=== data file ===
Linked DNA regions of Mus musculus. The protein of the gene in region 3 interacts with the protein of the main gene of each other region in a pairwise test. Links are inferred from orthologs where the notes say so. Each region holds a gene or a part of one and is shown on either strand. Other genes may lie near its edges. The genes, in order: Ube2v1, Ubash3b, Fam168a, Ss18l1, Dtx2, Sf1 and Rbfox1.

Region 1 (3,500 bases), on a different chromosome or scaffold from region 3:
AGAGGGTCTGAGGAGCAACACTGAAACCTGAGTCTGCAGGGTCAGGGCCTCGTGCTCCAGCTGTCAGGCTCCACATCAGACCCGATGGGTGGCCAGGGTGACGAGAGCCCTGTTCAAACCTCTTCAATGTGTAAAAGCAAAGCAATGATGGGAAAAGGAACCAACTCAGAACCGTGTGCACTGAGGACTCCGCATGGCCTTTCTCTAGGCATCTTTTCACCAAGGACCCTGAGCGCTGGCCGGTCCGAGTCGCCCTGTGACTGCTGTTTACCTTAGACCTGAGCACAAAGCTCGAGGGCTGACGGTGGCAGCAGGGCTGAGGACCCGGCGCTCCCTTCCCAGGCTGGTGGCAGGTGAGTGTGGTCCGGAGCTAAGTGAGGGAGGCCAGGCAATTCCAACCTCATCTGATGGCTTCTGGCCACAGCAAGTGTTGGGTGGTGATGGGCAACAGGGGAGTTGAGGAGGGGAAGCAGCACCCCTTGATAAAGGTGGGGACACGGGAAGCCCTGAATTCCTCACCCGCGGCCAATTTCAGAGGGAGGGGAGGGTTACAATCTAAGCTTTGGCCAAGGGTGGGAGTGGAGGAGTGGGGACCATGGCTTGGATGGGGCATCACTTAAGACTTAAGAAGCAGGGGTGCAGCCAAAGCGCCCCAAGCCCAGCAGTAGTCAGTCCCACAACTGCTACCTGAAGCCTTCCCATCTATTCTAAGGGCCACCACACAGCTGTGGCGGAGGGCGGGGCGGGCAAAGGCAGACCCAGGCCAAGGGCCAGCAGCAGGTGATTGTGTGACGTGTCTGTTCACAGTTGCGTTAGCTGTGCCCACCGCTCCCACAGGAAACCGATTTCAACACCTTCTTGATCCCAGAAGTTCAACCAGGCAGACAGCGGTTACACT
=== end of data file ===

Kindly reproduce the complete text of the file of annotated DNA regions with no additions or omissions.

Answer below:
Linked DNA regions of Mus musculus. The protein of the gene in region 3 interacts with the protein of the main gene of each other region in a pairwise test. Links are inferred from orthologs where the notes say so. Each region holds a gene or a part of one and is shown on either strand. Other genes may lie near its edges. The genes, in order: Ube2v1, Ubash3b, Fam168a, Ss18l1, Dtx2, Sf1 and Rbfox1.

Region 1 (3,500 bases), on a different chromosome or scaffold from region 3:
AGAGGGTCTGAGGAGCAACACTGAAACCTGAGTCTGCAGGGTCAGGGCCTCGTGCTCCAGCTGTCAGGCTCCACATCAGACCCGATGGGTGGCCAGGGTGACGAGAGCCCTGTTCAAACCTCTTCAATGTGTAAAAGCAAAGCAATGATGGGAAAAGGAACCAACTCAGAACCGTGTGCACTGAGGACTCCGCATGGCCTTTCTCTAGGCATCTTTTCACCAAGGACCCTGAGCGCTGGCCGGTCCGAGTCGCCCTGTGACTGCTGTTTACCTTAGACCTGAGCACAAAGCTCGAGGGCTGACGGTGGCAGCAGGGCTGAGGACCCGGCGCTCCCTTCCCAGGCTGGTGGCAGGTGAGTGTGGTCCGGAGCTAAGTGAGGGAGGCCAGGCAATTCCAACCTCATCTGATGGCTTCTGGCCACAGCAAGTGTTGGGTGGTGATGGGCAACAGGGGAGTTGAGGAGGGGAAGCAGCACCCCTTGATAAAGGTGGGGACACGGGAAGCCCTGAATTCCTCACCCGCGGCCAATTTCAGAGGGAGGGGAGGGTTACAATCTAAGCTTTGGCCAAGGGTGGGAGTGGAGGAGTGGGGACCATGGCTTGGATGGGGCATCACTTAAGACTTAAGAAGCAGGGGTGCAGCCAAAGCGCCCCAAGCCCAGCAGTAGTCAGTCCCACAACTGCTACCTGAAGCCTTCCCATCTATTCTAAGGGCCACCACACAGCTGTGGCGGAGGGCGGGGCGGGCAAAGGCAGACCCAGGCCAAGGGCCAGCAGCAGGTGATTGTGTGACGTGTCTGTTCACAGTTGCGTTAGCTGTGCCCACCGCTCCCACAGGAAACCGATTTCAACACCTTCTTGATCCCAGAAGTTCAACCAGGCAGACAGCGGTTACACT